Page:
How your state classifies airguns can be a major factor in purchasing and hunting with it. Federally, airguns are not considered firearms so they are not regulated as firearms.
However, some states like New Jersey, classify airguns as firearms. So hunters must follow NJ’s firearms laws when possessing, transporting, and shooting them.
Other states classify it as dangerous weapons and not as firearms. This is another important distinction. While there are countries that do not classify airguns as firearms, but felons are not allowed to own them. And there are those that do not classify them at all.
Some states require specific licensing for specific weapons when hunting. This includes a separation between bow hunting, black powder, and firearms. It’s critical to make sure that you don’t need a special hunting permit when you’re out there hunting with your airgun.
This is another major concern for a variety of reasons. As a hunter, your goal is to kill an animal humanely and reduce the potential of suffering. Many states require a certain caliber based on the game’s size.
As a rule, anything with fur should be shot with a .22 caliber projectile or larger when appropriate. This is reflected by placing standards for caliber size on certain animals. .22 caliber projectiles are excellent for rabbits and squirrel, but not appropriate for deer.
Some states require .30 caliber, or even a .35 caliber projectile and larger. Missouri, for example, requires a .40 caliber projectile for whitetail deer.
Some states also determine both the weight and caliber of the projectile. Like in Rhode Island, they allow small game hunting with .177 and .22 caliber projectiles but requires them to weigh at least 7.5 grains.
The velocity of a projectile is another factor of taking a game humanely. The largest projectile can be rendered quite useless when fired at a slow speed.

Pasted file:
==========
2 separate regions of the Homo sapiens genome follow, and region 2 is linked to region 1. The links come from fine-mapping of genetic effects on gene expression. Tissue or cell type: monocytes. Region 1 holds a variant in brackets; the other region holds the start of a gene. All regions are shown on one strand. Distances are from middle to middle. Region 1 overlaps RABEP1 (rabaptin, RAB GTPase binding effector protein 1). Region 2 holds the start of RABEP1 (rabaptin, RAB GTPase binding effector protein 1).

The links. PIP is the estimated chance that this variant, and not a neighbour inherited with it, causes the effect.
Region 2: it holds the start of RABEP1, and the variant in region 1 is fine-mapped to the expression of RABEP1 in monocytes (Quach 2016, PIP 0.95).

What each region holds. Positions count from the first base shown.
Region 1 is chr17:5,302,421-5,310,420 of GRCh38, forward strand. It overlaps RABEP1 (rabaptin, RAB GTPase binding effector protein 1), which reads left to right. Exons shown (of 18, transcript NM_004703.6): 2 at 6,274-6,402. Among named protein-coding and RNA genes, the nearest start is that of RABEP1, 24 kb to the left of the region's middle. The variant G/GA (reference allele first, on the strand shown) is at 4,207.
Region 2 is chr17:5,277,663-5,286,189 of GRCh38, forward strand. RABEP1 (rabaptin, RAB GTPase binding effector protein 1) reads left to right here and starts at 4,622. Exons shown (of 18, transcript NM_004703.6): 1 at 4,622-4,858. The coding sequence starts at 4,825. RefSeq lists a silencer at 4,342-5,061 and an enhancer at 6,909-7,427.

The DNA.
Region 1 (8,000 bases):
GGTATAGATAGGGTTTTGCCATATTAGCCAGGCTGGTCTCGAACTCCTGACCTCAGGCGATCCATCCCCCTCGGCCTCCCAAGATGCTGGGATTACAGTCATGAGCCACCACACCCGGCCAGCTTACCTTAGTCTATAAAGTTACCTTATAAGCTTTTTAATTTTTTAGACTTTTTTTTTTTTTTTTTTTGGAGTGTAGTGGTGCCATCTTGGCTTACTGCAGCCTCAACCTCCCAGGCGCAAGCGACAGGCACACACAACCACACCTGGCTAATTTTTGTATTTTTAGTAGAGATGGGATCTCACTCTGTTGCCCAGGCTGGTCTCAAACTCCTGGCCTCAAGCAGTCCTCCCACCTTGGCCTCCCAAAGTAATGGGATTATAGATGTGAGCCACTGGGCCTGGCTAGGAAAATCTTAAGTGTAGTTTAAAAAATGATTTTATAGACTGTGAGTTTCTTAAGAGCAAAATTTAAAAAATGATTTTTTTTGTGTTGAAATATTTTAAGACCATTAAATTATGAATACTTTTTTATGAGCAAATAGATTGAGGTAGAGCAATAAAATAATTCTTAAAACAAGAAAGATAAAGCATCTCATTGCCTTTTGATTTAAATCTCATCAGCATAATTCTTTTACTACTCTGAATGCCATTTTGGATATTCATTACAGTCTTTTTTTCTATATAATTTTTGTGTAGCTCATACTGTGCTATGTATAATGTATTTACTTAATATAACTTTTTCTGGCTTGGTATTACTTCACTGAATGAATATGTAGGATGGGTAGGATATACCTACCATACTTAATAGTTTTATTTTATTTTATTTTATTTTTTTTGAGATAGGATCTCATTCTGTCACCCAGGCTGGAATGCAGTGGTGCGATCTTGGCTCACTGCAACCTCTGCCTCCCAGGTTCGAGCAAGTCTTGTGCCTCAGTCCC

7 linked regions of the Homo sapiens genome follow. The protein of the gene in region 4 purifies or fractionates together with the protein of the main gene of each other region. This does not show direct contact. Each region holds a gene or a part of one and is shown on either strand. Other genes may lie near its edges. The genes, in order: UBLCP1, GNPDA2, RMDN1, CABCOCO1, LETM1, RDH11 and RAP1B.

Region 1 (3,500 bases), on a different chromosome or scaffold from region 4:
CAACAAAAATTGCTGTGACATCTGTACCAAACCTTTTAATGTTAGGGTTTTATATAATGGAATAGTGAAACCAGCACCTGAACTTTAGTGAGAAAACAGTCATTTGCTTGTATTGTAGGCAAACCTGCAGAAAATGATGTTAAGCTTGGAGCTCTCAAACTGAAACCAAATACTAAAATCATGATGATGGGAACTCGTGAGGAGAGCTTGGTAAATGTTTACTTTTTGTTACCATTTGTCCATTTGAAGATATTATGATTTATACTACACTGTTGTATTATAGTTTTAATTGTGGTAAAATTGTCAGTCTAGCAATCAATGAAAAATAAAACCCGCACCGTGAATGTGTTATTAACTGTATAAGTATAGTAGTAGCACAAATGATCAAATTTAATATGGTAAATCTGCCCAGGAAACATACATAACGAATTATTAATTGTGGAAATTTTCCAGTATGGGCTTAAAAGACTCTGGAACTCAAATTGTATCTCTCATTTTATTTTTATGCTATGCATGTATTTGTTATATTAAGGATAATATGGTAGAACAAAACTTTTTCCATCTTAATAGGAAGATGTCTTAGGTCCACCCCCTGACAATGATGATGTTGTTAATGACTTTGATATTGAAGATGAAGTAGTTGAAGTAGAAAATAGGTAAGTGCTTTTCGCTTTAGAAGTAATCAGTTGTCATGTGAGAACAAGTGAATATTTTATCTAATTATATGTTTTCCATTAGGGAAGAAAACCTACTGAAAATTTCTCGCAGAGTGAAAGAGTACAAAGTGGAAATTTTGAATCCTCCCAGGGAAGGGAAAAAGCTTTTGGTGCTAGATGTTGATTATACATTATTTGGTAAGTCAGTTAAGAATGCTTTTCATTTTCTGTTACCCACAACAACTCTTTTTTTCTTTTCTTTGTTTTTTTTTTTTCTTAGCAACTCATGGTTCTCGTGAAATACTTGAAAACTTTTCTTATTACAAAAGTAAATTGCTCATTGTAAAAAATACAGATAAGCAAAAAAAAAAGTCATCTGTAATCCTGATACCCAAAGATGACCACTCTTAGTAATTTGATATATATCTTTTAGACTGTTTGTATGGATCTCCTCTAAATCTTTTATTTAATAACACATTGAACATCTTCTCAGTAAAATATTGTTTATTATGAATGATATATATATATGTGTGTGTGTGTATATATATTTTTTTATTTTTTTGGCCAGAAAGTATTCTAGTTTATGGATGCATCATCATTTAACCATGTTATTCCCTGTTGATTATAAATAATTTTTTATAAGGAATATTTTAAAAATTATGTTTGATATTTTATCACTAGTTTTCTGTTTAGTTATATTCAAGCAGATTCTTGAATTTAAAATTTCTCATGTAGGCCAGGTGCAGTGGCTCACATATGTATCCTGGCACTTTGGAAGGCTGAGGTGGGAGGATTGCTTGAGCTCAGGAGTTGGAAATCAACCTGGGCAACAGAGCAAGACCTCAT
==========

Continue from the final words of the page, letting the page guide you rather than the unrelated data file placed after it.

Some country have certain velocities that a round must meet for it to be legal to hunt with.
Different weapons are tied with respective seasons. Like in Florida, hunting season opens with bows only, then black powder, and then general gun season. Some states may regulate airguns to one particular time per year.
In Maryland, for example, you can hunt turkeys with an airgun but only in the fall turkey season. Some states may restrict you to a certain game in particular seasons, but allow you to hunt all hunting seasons for certain animals.
The latter is usually applicable with a small game like squirrels or pests. Typically, these animals aren’t as protected as deer or turkey.
Some countries allow a certain animal to be hunted with airguns and restrict certain game to bows and firearms. There is no issue with hunting small game and pests with airguns.
Most laws have not caught up with the times. Modern airgun technology makes it possible to take a deer or hog with an air rifle effectively and humanely. However, many state laws do not reflect this.
Country may have peculiar rules regarding very specific animals. For example, Kansas allows airguns for hunting but you cannot shoot turtles or bullfrogs with it.
Many country regulate the user’s age in terms of when it can be purchased and used independently. Some require a person to be over 18, some over 16, and others don’t restrict it at all. This is certainly an important aspect of research since laws vary per state.
Many states take their hunting laws very seriously. Being labeled as a poacher is a serious crime in many states, and there is a broad range of fines that are imposed.
Make sure to check current law of your nation and that your airgun abides to state requirements before you start your hunt.